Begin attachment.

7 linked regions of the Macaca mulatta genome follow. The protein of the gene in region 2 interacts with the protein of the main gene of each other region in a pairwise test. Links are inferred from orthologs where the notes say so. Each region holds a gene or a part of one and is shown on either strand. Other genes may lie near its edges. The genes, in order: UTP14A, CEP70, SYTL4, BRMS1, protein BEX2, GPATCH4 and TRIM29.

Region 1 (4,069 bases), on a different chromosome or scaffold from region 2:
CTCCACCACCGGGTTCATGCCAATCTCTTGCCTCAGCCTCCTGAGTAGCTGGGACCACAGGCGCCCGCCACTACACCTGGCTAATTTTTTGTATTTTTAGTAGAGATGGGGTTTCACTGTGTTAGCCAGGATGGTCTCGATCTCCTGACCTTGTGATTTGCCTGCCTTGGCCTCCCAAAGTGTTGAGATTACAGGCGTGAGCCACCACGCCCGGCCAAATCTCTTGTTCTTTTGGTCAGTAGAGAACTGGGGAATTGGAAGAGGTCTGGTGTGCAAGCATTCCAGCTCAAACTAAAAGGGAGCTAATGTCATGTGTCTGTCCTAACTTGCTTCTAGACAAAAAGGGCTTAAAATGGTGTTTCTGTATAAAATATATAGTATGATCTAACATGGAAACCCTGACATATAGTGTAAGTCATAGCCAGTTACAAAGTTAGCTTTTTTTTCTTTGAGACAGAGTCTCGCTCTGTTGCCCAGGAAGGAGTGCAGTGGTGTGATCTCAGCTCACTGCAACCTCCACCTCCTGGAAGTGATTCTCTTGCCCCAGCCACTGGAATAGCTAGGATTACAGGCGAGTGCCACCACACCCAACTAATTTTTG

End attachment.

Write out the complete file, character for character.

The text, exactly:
7 linked regions of the Macaca mulatta genome follow. The protein of the gene in region 2 interacts with the protein of the main gene of each other region in a pairwise test. Links are inferred from orthologs where the notes say so. Each region holds a gene or a part of one and is shown on either strand. Other genes may lie near its edges. The genes, in order: UTP14A, CEP70, SYTL4, BRMS1, protein BEX2, GPATCH4 and TRIM29.

Region 1 (4,069 bases), on a different chromosome or scaffold from region 2:
CTCCACCACCGGGTTCATGCCAATCTCTTGCCTCAGCCTCCTGAGTAGCTGGGACCACAGGCGCCCGCCACTACACCTGGCTAATTTTTTGTATTTTTAGTAGAGATGGGGTTTCACTGTGTTAGCCAGGATGGTCTCGATCTCCTGACCTTGTGATTTGCCTGCCTTGGCCTCCCAAAGTGTTGAGATTACAGGCGTGAGCCACCACGCCCGGCCAAATCTCTTGTTCTTTTGGTCAGTAGAGAACTGGGGAATTGGAAGAGGTCTGGTGTGCAAGCATTCCAGCTCAAACTAAAAGGGAGCTAATGTCATGTGTCTGTCCTAACTTGCTTCTAGACAAAAAGGGCTTAAAATGGTGTTTCTGTATAAAATATATAGTATGATCTAACATGGAAACCCTGACATATAGTGTAAGTCATAGCCAGTTACAAAGTTAGCTTTTTTTTCTTTGAGACAGAGTCTCGCTCTGTTGCCCAGGAAGGAGTGCAGTGGTGTGATCTCAGCTCACTGCAACCTCCACCTCCTGGAAGTGATTCTCTTGCCCCAGCCACTGGAATAGCTAGGATTACAGGCGAGTGCCACCACACCCAACTAATTTTTG